This is already what Nick Coghlan recommands for Python 2.6, and that's what you can do for Legacy Python fix. If you have a sufficient number of user which are asking for 2.7 support, accept the bug report, but as an open source maintainer do not work on it. You can partner with companies like Continuum or Enthought, from which user would "buy" 2.7 support for your libraries, in exchange of which the Companies could spend some of their developer time fixing your Legacy Python bugs.

After a quick discussion with Peter Wang, it would be possible, but details need to be worked on.

### Make Python 3 attractive

#### Create new features

Plan you new features explicitly for Python 3, even if the feature would be simple to make Legacy Python compatible, disable it on old platforms, and issue a warning indicating that the feature is not available on Legacy Python install.

You will be able to use all the shiny Python features which are lacking on Legacy Python like Unicode characters !

#### Create new Python packages

Make new packages Python 3 only, and make all the design decision you didn't do on your previous package. Pure python libraries are much easier to create and build once you are not hold back by legacy Python.

### Helping Other project

Despite all the good will in the world the Migration path from Legacy Python can be hard. There are still a lot of things that can be done to help current and new project to push forward the adoption of Python.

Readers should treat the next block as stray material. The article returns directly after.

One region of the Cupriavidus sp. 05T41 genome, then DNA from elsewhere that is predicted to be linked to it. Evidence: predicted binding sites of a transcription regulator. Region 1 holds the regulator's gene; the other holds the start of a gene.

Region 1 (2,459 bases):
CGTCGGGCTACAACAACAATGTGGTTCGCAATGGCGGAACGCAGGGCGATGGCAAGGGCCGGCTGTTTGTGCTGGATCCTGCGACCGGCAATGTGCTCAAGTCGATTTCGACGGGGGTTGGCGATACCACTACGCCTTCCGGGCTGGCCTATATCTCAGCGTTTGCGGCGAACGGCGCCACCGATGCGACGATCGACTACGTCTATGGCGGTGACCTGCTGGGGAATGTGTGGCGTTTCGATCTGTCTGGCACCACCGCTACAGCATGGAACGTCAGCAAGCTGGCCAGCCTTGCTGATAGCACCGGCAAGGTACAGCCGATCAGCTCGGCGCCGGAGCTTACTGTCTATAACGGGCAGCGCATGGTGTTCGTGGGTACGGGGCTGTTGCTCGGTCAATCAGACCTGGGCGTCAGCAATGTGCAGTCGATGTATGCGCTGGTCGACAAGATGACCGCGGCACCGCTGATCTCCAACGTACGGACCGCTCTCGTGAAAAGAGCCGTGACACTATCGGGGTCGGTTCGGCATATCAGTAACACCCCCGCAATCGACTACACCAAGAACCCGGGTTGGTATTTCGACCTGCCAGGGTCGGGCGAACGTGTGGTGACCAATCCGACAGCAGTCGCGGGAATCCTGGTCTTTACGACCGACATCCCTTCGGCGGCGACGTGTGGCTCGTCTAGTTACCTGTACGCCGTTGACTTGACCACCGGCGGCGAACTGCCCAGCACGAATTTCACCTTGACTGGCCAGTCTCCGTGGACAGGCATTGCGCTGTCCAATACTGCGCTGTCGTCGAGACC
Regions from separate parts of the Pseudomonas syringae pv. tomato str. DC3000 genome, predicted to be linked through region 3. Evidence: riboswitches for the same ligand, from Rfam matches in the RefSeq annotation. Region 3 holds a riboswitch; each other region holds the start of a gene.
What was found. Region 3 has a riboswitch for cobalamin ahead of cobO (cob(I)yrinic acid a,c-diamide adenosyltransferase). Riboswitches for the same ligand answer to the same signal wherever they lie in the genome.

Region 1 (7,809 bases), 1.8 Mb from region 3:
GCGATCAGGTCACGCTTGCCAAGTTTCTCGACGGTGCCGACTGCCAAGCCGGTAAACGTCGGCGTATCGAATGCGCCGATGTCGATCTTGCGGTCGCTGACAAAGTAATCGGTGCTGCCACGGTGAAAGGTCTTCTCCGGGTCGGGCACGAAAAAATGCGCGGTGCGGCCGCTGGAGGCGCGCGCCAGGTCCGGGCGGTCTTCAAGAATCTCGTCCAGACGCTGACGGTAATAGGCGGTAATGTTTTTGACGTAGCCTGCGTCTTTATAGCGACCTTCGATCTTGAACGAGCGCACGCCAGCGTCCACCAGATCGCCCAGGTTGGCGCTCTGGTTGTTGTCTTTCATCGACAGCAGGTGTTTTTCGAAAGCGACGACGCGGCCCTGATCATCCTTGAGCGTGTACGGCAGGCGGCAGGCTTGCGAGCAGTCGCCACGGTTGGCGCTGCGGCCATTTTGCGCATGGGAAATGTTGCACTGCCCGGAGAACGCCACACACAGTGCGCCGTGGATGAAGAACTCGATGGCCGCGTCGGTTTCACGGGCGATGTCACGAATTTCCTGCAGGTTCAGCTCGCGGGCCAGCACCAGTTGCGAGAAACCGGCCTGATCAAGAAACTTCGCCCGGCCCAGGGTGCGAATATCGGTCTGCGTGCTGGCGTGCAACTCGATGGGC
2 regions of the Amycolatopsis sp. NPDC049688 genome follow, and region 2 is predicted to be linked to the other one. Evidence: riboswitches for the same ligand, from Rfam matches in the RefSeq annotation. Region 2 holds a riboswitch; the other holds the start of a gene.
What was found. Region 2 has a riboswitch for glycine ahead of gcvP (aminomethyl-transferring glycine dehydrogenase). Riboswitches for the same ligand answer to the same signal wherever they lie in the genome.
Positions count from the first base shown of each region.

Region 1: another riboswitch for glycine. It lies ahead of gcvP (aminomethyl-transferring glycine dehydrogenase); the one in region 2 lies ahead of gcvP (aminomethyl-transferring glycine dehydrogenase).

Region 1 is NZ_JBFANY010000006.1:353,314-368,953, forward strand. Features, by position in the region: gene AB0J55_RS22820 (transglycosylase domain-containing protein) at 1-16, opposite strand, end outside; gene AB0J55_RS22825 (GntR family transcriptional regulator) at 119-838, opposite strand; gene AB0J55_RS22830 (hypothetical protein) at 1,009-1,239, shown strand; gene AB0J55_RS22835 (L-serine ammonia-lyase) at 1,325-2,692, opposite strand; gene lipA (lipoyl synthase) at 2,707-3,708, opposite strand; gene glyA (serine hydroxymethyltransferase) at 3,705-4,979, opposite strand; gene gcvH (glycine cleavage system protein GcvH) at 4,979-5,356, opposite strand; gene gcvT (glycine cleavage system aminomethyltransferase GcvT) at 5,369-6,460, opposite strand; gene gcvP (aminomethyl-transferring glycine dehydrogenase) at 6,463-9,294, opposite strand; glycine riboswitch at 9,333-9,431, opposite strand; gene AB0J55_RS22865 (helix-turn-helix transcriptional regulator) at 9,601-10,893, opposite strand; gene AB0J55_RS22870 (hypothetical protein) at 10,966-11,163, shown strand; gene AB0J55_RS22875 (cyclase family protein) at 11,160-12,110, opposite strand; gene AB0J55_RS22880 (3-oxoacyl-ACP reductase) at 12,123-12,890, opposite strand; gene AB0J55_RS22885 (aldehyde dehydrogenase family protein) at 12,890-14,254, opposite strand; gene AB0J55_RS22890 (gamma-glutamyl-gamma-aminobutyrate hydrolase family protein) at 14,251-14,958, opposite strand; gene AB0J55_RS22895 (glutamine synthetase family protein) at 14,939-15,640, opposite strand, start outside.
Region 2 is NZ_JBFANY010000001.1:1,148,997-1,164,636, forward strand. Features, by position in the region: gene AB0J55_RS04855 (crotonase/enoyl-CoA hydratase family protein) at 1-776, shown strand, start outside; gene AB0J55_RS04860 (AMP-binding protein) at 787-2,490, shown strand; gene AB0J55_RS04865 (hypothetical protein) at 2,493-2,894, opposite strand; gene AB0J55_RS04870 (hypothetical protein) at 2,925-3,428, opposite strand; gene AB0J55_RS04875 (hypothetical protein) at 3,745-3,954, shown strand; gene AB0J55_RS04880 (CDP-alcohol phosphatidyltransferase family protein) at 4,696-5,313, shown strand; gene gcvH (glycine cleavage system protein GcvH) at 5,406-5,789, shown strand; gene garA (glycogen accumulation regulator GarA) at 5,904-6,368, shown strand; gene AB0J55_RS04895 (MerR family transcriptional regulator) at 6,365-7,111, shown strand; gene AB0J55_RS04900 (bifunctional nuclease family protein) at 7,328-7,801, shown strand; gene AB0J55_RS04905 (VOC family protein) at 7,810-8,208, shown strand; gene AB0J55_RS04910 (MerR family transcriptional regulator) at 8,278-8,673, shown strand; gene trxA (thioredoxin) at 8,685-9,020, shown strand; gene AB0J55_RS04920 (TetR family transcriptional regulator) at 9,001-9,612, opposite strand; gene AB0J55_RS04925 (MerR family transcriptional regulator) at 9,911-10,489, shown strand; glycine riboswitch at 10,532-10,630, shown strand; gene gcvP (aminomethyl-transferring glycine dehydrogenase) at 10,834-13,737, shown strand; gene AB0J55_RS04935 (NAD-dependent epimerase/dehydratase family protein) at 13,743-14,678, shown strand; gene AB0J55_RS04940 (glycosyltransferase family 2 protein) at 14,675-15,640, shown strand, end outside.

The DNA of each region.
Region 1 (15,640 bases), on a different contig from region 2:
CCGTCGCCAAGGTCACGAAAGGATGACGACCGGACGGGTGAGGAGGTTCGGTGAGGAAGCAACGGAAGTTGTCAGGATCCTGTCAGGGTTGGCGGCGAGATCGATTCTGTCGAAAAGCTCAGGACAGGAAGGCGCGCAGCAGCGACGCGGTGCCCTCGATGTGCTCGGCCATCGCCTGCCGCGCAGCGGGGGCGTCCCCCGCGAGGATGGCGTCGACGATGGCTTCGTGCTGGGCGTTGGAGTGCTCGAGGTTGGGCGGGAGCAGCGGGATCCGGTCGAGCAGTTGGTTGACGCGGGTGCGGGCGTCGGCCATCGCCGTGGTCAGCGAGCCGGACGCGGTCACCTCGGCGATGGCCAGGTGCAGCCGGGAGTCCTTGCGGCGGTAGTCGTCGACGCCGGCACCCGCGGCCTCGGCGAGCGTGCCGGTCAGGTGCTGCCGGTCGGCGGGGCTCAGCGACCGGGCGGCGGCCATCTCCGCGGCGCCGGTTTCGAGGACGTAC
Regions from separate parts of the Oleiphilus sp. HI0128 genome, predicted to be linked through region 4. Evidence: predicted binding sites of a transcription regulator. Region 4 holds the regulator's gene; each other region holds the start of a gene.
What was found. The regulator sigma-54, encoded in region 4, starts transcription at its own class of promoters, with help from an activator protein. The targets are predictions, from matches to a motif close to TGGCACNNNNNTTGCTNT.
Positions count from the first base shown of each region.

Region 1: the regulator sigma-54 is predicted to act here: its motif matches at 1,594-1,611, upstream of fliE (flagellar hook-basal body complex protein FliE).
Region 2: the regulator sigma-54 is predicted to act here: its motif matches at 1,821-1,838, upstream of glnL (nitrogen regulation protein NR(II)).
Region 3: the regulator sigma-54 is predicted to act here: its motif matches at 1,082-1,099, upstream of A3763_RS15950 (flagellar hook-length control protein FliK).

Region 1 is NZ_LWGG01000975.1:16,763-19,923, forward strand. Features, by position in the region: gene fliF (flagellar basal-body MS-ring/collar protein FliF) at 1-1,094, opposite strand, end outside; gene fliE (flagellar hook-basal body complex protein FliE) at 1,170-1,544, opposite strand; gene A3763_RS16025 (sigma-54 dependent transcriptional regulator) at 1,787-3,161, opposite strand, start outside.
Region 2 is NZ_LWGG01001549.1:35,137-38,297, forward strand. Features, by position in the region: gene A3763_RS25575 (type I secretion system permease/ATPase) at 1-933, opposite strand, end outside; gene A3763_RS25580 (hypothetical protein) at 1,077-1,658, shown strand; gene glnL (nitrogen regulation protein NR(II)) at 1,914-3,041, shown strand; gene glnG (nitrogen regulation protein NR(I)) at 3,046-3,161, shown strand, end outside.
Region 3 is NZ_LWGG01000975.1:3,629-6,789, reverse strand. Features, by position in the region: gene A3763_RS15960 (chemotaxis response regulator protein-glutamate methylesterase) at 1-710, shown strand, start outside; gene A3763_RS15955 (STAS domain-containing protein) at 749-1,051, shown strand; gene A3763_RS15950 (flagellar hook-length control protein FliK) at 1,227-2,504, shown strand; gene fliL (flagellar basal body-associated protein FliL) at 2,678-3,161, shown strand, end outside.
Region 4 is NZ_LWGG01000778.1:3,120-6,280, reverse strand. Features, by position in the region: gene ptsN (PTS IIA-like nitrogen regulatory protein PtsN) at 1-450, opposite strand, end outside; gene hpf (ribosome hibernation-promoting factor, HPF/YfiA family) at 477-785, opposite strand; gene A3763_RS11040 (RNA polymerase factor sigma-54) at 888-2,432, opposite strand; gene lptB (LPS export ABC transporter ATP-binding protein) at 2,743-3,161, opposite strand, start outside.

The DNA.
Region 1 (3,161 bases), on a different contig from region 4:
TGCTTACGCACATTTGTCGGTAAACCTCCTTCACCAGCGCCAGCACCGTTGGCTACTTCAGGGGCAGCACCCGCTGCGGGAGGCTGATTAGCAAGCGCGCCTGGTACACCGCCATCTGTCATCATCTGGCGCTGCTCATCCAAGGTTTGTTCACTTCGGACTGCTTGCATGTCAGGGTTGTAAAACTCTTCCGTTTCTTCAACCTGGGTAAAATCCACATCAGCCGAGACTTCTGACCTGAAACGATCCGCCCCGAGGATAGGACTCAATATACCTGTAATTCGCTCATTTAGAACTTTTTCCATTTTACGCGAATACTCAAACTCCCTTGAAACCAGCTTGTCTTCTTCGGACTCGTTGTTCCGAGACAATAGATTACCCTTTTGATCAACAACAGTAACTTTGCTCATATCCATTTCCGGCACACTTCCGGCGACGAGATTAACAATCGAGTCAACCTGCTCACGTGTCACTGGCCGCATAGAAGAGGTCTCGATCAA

#### Testing

Make sure that all the project you care about have continuous integration on Python 3, if possible even the documentation building done with Python 3, help to make Python 3 the default.

With continuous integration, check that your favorites projects are tested on Python Nightly, most CI provider allow the tests to be ran on nightly, but do not make the status of the project turn red if the test are failing. See allow_faillure on Travis-CI for example.

#### Porting C-extensions, move to Cython

The path to migrate C-extension is not well documented, the preferred approach is to use CFFI, but there is still alack of well written centralised, document on how to integrate with Python 3. IF you are knowledgeable on this domain, your help is welcomed.

### The things we will (probably) not do.

Make a twitter account that shame people that use Legacy Python, though we might do a Parody account which say funny things, and push people toward Python 3.

Slow code on purpose and obviously on Legacy Python:

python import sys if sys.version_info[0] < 3: import time time.sleep(1)

Though it would be fun.

Ask user at IDE/CLI startup time if they want to upgrade to Python3: